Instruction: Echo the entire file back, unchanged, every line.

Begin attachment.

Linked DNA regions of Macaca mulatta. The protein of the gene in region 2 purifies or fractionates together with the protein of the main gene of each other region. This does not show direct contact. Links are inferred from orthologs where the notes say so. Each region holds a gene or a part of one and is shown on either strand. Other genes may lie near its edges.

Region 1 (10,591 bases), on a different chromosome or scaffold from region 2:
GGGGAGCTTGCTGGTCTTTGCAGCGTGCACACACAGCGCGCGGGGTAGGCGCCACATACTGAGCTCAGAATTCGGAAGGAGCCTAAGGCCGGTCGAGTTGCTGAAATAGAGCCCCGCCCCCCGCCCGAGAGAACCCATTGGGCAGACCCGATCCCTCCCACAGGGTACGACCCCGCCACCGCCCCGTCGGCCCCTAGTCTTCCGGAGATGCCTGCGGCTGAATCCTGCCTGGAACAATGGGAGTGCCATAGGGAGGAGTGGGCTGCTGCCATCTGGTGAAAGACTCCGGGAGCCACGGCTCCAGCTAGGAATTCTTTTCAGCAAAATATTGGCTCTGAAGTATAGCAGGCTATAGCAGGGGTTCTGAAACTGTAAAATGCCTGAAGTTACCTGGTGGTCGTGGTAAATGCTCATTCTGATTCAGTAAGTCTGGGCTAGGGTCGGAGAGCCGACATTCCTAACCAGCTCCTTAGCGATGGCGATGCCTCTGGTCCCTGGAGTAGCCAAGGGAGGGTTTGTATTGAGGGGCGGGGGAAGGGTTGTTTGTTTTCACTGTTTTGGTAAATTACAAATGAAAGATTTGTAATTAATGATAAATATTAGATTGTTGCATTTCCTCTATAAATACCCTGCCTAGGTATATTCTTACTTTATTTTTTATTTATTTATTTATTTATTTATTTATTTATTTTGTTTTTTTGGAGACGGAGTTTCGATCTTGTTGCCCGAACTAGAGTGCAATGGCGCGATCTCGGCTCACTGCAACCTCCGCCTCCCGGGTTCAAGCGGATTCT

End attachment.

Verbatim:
Linked DNA regions of Macaca mulatta. The protein of the gene in region 2 purifies or fractionates together with the protein of the main gene of each other region. This does not show direct contact. Links are inferred from orthologs where the notes say so. Each region holds a gene or a part of one and is shown on either strand. Other genes may lie near its edges.

Region 1 (10,591 bases), on a different chromosome or scaffold from region 2:
GGGGAGCTTGCTGGTCTTTGCAGCGTGCACACACAGCGCGCGGGGTAGGCGCCACATACTGAGCTCAGAATTCGGAAGGAGCCTAAGGCCGGTCGAGTTGCTGAAATAGAGCCCCGCCCCCCGCCCGAGAGAACCCATTGGGCAGACCCGATCCCTCCCACAGGGTACGACCCCGCCACCGCCCCGTCGGCCCCTAGTCTTCCGGAGATGCCTGCGGCTGAATCCTGCCTGGAACAATGGGAGTGCCATAGGGAGGAGTGGGCTGCTGCCATCTGGTGAAAGACTCCGGGAGCCACGGCTCCAGCTAGGAATTCTTTTCAGCAAAATATTGGCTCTGAAGTATAGCAGGCTATAGCAGGGGTTCTGAAACTGTAAAATGCCTGAAGTTACCTGGTGGTCGTGGTAAATGCTCATTCTGATTCAGTAAGTCTGGGCTAGGGTCGGAGAGCCGACATTCCTAACCAGCTCCTTAGCGATGGCGATGCCTCTGGTCCCTGGAGTAGCCAAGGGAGGGTTTGTATTGAGGGGCGGGGGAAGGGTTGTTTGTTTTCACTGTTTTGGTAAATTACAAATGAAAGATTTGTAATTAATGATAAATATTAGATTGTTGCATTTCCTCTATAAATACCCTGCCTAGGTATATTCTTACTTTATTTTTTATTTATTTATTTATTTATTTATTTATTTATTTTGTTTTTTTGGAGACGGAGTTTCGATCTTGTTGCCCGAACTAGAGTGCAATGGCGCGATCTCGGCTCACTGCAACCTCCGCCTCCCGGGTTCAAGCGGATTCT